Rumour is rife in the world of SEO and marketing that Google could have released an unannounced (possibly Panda) algorithm update, just before or during the Easter holiday period.
The rumour started with a forum thread on Webmaster World, with previously well-ranked and organic sites commenting on huge drops in traffic. Read the full thread here: http://www.webmasterworld.com/google/4438366-2-30.htm.
Changes in traffic of anything up to 40% on various dates after March 23 (the last ‘official’ Panda update) were reported, so the question remains:
is it the effect of the refresh following Panda 3.3, Google’s latest batch of webmaster advice, the Easter holiday, or something a little more sinister?
As nobody is sure yet of what exactly has happened, all we can do for now is adhere to the latest Google guidelines, which pretty much back up everything it has been working towards and the use of organic White Hat methods of attracting traffic. There were a total of 50 guidelines; here are the most important in summary:
The word ‘fresh’ is once again at the top of Google’s list. Ensure that fresh content is added at least on a weekly basis, paying particular attention to landing pages. As news items carry plenty of weight, press releases are a straightforward way of achieving this if you are struggling to keep up.
Visuals of any type have become a big thing with Google of late, perhaps since its purchase and revamp of YouTube. Any type of visual content is carrying more weight, but especially video – no surprises there then!
Images and infographics used to replace textual content are much more likely to be shared by visitors than an article written on the same subject. Make it easy for people to share by providing visible sharing buttons, not forgetting the +1 button, especially.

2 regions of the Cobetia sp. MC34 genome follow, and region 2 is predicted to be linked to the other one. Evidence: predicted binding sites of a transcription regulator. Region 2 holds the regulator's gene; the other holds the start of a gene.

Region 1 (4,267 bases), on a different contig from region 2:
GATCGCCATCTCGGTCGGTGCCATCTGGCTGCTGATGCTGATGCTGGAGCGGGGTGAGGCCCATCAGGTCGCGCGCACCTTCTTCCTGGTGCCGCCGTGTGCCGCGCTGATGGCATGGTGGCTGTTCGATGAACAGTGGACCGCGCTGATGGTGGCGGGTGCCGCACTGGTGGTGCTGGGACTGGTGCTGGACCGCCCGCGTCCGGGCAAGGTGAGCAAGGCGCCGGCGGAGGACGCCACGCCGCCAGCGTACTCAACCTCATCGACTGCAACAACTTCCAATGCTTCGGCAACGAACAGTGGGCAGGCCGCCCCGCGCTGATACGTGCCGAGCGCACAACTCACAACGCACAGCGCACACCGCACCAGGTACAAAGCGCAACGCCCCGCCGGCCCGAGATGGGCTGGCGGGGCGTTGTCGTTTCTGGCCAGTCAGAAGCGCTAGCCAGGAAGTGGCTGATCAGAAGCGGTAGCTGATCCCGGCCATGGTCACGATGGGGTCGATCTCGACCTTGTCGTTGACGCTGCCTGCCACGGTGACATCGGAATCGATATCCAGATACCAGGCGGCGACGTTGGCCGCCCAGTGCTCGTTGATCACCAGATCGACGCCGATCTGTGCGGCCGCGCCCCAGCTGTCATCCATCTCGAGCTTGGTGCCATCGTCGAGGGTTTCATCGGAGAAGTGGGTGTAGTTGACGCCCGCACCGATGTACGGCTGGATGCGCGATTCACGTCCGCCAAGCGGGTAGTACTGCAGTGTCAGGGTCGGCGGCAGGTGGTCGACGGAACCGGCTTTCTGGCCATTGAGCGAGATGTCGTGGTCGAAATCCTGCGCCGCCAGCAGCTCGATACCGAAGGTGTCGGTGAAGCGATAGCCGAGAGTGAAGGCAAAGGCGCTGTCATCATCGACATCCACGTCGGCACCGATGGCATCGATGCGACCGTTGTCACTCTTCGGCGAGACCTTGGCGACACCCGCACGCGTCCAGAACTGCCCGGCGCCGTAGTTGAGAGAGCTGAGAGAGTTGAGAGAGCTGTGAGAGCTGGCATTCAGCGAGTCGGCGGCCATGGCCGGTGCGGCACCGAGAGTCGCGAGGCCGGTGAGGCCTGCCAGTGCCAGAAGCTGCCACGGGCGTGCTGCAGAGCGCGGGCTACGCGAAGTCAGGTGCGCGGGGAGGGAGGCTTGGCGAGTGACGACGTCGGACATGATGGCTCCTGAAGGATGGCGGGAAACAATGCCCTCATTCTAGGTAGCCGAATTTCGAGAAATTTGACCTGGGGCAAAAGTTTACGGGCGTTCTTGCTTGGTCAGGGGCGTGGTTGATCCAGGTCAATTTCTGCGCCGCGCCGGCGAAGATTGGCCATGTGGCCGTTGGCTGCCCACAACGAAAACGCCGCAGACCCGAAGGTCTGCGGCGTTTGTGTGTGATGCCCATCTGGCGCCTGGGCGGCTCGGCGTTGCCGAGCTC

Increased emphasis on image content means making sure that every image is of good quality and published in a format that will load quickly and correctly in all the popular browsers. All images should have a unique Alt tag, which describes the image and contains relevant keywords.
On the subject of written articles, Google has upped the ante somewhat in its quest to flush out machine-spun, low quality content, by increasing its power to track down synonyms. If an article needs to be rewritten it will need to be done by a person, not a machine, to pass muster.
Google has also indicated that it has added more weight to ‘deep-linked’ anchor text i.e. inbound links that take a visitor directly to a page that contains content which is relevant to the search phrase they have used.
Inbound links that take visitors to a generic Home page and leave them to try and find what they want will be penalised.
No doubt Google will shortly tell the world about any stealthy changes they have made recently and this could well have been a bit of a test to see how many webmasters have actually been paying attention to Google’s advice on the way they should optimise and market their websites.